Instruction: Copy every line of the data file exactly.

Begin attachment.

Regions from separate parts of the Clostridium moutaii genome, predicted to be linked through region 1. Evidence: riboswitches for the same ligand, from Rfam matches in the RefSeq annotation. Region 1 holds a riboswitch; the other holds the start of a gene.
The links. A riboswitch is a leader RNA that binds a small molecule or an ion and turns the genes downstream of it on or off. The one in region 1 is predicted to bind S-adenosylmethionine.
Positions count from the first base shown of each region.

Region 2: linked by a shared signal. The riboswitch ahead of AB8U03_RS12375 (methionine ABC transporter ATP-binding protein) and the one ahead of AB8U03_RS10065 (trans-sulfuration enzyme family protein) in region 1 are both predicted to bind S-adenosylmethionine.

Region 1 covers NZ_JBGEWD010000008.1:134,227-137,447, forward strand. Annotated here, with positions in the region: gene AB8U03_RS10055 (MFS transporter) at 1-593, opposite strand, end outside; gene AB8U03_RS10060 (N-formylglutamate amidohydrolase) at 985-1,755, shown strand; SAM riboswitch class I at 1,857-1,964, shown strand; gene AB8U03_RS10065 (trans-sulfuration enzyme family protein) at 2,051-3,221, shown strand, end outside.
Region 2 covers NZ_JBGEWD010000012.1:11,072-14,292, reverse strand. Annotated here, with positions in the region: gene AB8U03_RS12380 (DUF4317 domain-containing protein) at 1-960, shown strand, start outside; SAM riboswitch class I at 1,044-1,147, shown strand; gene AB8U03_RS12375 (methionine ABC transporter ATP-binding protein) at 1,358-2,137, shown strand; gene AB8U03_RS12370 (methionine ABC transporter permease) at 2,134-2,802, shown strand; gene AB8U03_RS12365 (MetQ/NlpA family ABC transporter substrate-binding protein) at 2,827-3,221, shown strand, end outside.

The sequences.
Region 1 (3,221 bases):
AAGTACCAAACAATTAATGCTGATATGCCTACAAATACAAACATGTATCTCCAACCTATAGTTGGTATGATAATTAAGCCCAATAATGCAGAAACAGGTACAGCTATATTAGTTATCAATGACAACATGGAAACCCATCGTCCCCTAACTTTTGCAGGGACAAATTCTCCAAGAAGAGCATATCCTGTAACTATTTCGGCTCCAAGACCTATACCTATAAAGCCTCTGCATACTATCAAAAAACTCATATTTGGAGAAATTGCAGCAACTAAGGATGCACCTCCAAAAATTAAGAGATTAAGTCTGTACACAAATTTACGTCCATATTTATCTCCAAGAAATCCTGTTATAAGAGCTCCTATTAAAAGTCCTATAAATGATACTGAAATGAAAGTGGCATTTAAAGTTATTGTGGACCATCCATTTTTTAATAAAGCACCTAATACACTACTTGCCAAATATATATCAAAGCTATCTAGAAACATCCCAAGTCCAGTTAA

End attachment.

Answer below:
Regions from separate parts of the Clostridium moutaii genome, predicted to be linked through region 1. Evidence: riboswitches for the same ligand, from Rfam matches in the RefSeq annotation. Region 1 holds a riboswitch; the other holds the start of a gene.
The links. A riboswitch is a leader RNA that binds a small molecule or an ion and turns the genes downstream of it on or off. The one in region 1 is predicted to bind S-adenosylmethionine.
Positions count from the first base shown of each region.

Region 2: linked by a shared signal. The riboswitch ahead of AB8U03_RS12375 (methionine ABC transporter ATP-binding protein) and the one ahead of AB8U03_RS10065 (trans-sulfuration enzyme family protein) in region 1 are both predicted to bind S-adenosylmethionine.

Region 1 covers NZ_JBGEWD010000008.1:134,227-137,447, forward strand. Annotated here, with positions in the region: gene AB8U03_RS10055 (MFS transporter) at 1-593, opposite strand, end outside; gene AB8U03_RS10060 (N-formylglutamate amidohydrolase) at 985-1,755, shown strand; SAM riboswitch class I at 1,857-1,964, shown strand; gene AB8U03_RS10065 (trans-sulfuration enzyme family protein) at 2,051-3,221, shown strand, end outside.
Region 2 covers NZ_JBGEWD010000012.1:11,072-14,292, reverse strand. Annotated here, with positions in the region: gene AB8U03_RS12380 (DUF4317 domain-containing protein) at 1-960, shown strand, start outside; SAM riboswitch class I at 1,044-1,147, shown strand; gene AB8U03_RS12375 (methionine ABC transporter ATP-binding protein) at 1,358-2,137, shown strand; gene AB8U03_RS12370 (methionine ABC transporter permease) at 2,134-2,802, shown strand; gene AB8U03_RS12365 (MetQ/NlpA family ABC transporter substrate-binding protein) at 2,827-3,221, shown strand, end outside.

The sequences.
Region 1 (3,221 bases):
AAGTACCAAACAATTAATGCTGATATGCCTACAAATACAAACATGTATCTCCAACCTATAGTTGGTATGATAATTAAGCCCAATAATGCAGAAACAGGTACAGCTATATTAGTTATCAATGACAACATGGAAACCCATCGTCCCCTAACTTTTGCAGGGACAAATTCTCCAAGAAGAGCATATCCTGTAACTATTTCGGCTCCAAGACCTATACCTATAAAGCCTCTGCATACTATCAAAAAACTCATATTTGGAGAAATTGCAGCAACTAAGGATGCACCTCCAAAAATTAAGAGATTAAGTCTGTACACAAATTTACGTCCATATTTATCTCCAAGAAATCCTGTTATAAGAGCTCCTATTAAAAGTCCTATAAATGATACTGAAATGAAAGTGGCATTTAAAGTTATTGTGGACCATCCATTTTTTAATAAAGCACCTAATACACTACTTGCCAAATATATATCAAAGCTATCTAGAAACATCCCAAGTCCAGTTAA